An innovative digital platform for the government is being developed to promote the sustainable production and consumption of charcoal.
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It’s the work of the United Nations Development Programme (UNDP), which partnered with the Group for Environment, Renewable Energies and Solidarity (Geres), the Regional Community Forestry Training Center (RECOFTC) and Okoone, a digital agency providing mobile, web and cloud development services.
The project is called a “Sustainable Charcoal Production Digital Platform”. It provides a traceability system that captures the source of charcoal production, logistics and sales management in selected communities.
It also features an e-commerce function to improve efficiency in the entire value chain of charcoal, reduce transaction costs and make sustainable charcoal more accessible to users. This digital platform was successfully piloted in Pursat province.
UNDP Resident Representative Nick Beresford said it promotes sustainable charcoal production and improves the livelihoods of communities who depend on charcoal production for income generation.
He said last month the UNDP launched the human development report titled ‘Sustaining Natural Resources for All’. That report provides sustainable options for using and managing forest resources including wood fuel.
Mr Beresford added that wood fuel consists of firewood and charcoal. According to the report, in Cambodia wood fuel plays an important role in supporting rural communities as well as various industries and businesses. For example, more than 80 percent of rural households rely on firewood or charcoal for daily cooking.
He added that firewood is also used in the garment and brick-making industries to generate energy. Also, a large volume of firewood is converted into charcoal to be used for cooking in households or at restaurants.
According to Geres, the growing demand for wood fuel has added mounting pressure on existing forests. Most of the wood fuel is sourced from unsustainable origins. The total annual consumption of wood fuel now amounts to more than 6 million tonnes. This is equivalent to an annual loss of more than 71,600 hectares of deciduous forests.
“This is an alarming concern that needs to be addressed not only for the sake of the sustainability of forests but also for human wellbeing,” a source revealed.
“This digital platform builds on an e-commerce approach to improve efficiency in the entire value chains, to reduce transaction costs and to make sustainable charcoal more attractive and convenient to consumers,” said Mr Beresford.
He said that it introduces a mobile app for users and restaurants to be able to order sustainable charcoals to be delivered at their convenience. The platform also has a traceability system to ensure the sustainability of the entire value chain.
According to the UNDP, wood fuel including firewood and charcoal is increasingly in demand in Cambodia. About 800,000 tonnes of firewood are used in the garment and brick-making industry and 1.8 million tonnes for household cooking while 3.5 million tonnes of charcoal is used for cooking in households and restaurants. However, this growing demand for wood fuel is putting pressure on existing forests.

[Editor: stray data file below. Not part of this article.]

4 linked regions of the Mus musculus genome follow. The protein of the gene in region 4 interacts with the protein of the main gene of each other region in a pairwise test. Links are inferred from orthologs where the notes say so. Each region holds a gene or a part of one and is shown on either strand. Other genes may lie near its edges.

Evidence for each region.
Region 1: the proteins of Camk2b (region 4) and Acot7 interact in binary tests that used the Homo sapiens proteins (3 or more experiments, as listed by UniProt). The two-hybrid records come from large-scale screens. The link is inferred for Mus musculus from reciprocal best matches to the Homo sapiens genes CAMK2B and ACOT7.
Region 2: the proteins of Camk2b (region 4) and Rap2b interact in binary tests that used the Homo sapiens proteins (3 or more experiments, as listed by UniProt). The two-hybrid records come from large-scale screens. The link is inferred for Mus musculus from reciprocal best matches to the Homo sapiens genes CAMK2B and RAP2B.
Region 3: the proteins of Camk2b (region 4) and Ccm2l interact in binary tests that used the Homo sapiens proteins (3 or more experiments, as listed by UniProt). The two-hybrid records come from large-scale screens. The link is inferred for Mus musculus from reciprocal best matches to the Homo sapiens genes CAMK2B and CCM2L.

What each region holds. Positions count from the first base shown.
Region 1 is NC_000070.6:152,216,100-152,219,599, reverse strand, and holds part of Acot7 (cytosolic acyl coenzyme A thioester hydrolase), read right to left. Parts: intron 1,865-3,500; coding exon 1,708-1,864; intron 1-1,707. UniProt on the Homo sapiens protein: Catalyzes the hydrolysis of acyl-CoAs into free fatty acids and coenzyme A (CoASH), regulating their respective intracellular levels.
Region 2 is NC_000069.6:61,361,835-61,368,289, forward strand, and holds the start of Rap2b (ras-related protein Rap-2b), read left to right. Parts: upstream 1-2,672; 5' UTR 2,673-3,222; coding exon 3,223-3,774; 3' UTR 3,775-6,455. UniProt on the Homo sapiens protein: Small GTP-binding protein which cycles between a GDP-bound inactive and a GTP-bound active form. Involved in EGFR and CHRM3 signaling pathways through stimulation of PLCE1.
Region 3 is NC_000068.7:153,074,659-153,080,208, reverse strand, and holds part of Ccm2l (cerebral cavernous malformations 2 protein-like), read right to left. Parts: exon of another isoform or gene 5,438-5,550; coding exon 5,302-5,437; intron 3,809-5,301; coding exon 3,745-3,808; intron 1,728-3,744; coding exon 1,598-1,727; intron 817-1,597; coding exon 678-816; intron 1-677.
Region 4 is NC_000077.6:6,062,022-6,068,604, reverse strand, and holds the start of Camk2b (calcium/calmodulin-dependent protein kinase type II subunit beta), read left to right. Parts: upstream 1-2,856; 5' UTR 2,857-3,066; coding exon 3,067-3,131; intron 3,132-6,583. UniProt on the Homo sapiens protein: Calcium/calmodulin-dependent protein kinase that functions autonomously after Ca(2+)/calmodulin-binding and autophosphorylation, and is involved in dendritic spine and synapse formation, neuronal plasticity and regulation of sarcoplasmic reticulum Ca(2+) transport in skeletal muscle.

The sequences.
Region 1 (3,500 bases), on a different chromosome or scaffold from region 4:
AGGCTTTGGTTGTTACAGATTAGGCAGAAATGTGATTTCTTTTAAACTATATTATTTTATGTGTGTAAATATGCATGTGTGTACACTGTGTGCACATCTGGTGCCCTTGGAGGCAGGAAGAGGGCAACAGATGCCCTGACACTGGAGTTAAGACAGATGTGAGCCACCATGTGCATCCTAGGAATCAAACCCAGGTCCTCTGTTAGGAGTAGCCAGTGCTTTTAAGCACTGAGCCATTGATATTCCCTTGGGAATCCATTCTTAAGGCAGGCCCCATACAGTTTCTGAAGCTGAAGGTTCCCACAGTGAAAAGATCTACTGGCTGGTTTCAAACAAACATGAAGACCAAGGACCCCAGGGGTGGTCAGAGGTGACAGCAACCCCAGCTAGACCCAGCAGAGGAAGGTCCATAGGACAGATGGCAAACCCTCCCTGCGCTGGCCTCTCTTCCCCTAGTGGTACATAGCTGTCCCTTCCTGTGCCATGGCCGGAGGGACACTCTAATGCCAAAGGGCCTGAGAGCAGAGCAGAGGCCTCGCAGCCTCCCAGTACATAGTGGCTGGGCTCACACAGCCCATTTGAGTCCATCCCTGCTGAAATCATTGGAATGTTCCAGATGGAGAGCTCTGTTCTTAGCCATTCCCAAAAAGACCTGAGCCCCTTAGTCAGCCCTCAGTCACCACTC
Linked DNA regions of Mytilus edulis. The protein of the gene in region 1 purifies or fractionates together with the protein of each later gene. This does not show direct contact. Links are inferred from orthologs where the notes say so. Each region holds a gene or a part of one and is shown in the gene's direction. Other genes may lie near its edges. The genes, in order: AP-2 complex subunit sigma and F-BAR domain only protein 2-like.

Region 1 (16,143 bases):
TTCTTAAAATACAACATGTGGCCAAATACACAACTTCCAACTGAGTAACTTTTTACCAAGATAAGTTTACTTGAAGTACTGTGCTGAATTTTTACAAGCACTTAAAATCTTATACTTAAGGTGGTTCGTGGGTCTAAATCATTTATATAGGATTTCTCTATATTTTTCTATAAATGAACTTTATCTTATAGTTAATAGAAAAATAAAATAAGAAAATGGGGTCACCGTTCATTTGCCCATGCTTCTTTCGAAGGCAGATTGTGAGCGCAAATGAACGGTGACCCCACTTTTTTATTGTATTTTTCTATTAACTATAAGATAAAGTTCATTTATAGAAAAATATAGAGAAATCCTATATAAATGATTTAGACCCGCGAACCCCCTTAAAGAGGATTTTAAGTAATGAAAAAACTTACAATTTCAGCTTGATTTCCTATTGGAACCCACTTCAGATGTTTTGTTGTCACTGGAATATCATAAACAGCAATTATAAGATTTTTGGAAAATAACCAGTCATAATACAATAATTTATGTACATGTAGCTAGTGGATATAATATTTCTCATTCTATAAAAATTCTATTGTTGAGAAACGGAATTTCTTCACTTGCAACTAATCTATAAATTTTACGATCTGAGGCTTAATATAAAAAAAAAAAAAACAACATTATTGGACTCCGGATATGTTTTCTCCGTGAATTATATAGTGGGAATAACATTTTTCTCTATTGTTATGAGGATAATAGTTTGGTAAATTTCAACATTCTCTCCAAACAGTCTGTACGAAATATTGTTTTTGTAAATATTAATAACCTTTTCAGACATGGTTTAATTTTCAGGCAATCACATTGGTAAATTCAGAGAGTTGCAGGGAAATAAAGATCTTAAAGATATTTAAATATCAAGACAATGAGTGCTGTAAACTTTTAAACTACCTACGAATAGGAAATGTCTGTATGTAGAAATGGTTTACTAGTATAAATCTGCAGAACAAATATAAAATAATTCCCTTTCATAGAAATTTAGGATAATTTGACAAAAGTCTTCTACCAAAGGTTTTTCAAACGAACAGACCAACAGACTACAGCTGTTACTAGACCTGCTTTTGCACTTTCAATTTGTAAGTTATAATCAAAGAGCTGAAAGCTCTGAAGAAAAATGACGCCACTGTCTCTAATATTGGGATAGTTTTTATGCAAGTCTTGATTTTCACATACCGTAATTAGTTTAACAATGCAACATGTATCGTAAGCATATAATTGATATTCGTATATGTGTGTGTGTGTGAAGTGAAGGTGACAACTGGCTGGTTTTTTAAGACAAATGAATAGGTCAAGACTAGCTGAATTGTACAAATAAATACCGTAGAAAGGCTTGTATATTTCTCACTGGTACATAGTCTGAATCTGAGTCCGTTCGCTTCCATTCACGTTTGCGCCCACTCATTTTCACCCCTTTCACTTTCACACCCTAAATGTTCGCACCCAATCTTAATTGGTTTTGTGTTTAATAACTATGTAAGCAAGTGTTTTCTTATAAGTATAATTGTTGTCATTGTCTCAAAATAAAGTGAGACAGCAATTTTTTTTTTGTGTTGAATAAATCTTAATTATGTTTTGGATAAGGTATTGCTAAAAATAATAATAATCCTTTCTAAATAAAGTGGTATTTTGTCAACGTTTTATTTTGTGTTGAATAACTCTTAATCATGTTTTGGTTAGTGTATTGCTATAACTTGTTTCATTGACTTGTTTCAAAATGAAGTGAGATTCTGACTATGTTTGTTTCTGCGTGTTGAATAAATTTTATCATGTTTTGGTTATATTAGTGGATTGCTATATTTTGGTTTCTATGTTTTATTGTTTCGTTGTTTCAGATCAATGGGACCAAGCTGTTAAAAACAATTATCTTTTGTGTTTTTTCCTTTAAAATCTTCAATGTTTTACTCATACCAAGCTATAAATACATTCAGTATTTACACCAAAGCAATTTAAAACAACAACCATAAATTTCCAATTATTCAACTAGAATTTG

Speaking at the launch of this digital platform yesterday in Phnom Penh, Keo Omaliss, Forestry Administration director-general, said: “This pilot project is contributing to the expected achievement of our draft Production Forest Strategic Plan (NFSP), Agricultural Master Plan, and Cambodian Sustainable Development Goals (CSDGs).”
“Based on this successful experience, the FA in partnership with Geres is scaling up this effort in two provinces (Pursat and Kampong Chhnang). Good practices and lessons learned will be used to inform the national government to improve policy promoting sustainable wood fuel production and consumption in the future,” Mr Omaliss said.
He said that the purpose of this digital platform is to help to boost the living standards of the community by using sustainable charcoal.
“In the future, the government encourages them [the community] to export the charcoal if the production is not affecting the forestry resources.
“We can check on legal wood. We have the team to check from the logging in the forest, transport and the use in the charcoal kiln and transport to the consumers, so we trace them every time,” Mr Omaliss said.
“We are trying to transform the unsustainable wood to the sustainable practice’s project,” he said. “We cracked down on about 1,000 cases of illegal forest logging and transportation and, last year, we cracked down on a big scale to drive the illegal deforestation down this year,” Mr Omaliss said.
“I think this pilot project on the digital platform will help to prevent the unsourced wood and push the community to plant trees to supply the kilns to produce charcoal,” he added.
“We have the mechanism to manage the forest, so they have to put into practice what they set out in the action plan, which was acknowledged by the forest administration office,” he said.
“The illegal forest logging to produce the charcoal will affect the wood which should be serving the next generation. Thus, we will have no forest to protect us from natural disasters. We want them to grow the trees to produce the charcoal to avoid effects on the natural forest,” he added.
Mr Beresford, however, added that the UNDP wants to work with the government and community to build a more sustainable system.
“This is the way we are trying to do it,” he said “This technology is also good for the community. If they are protecting the forest in a sustainable way and as a source of production, they also win and they get a better price, a better reliable income. This way we can make it more a holistic, mutually beneficial system.”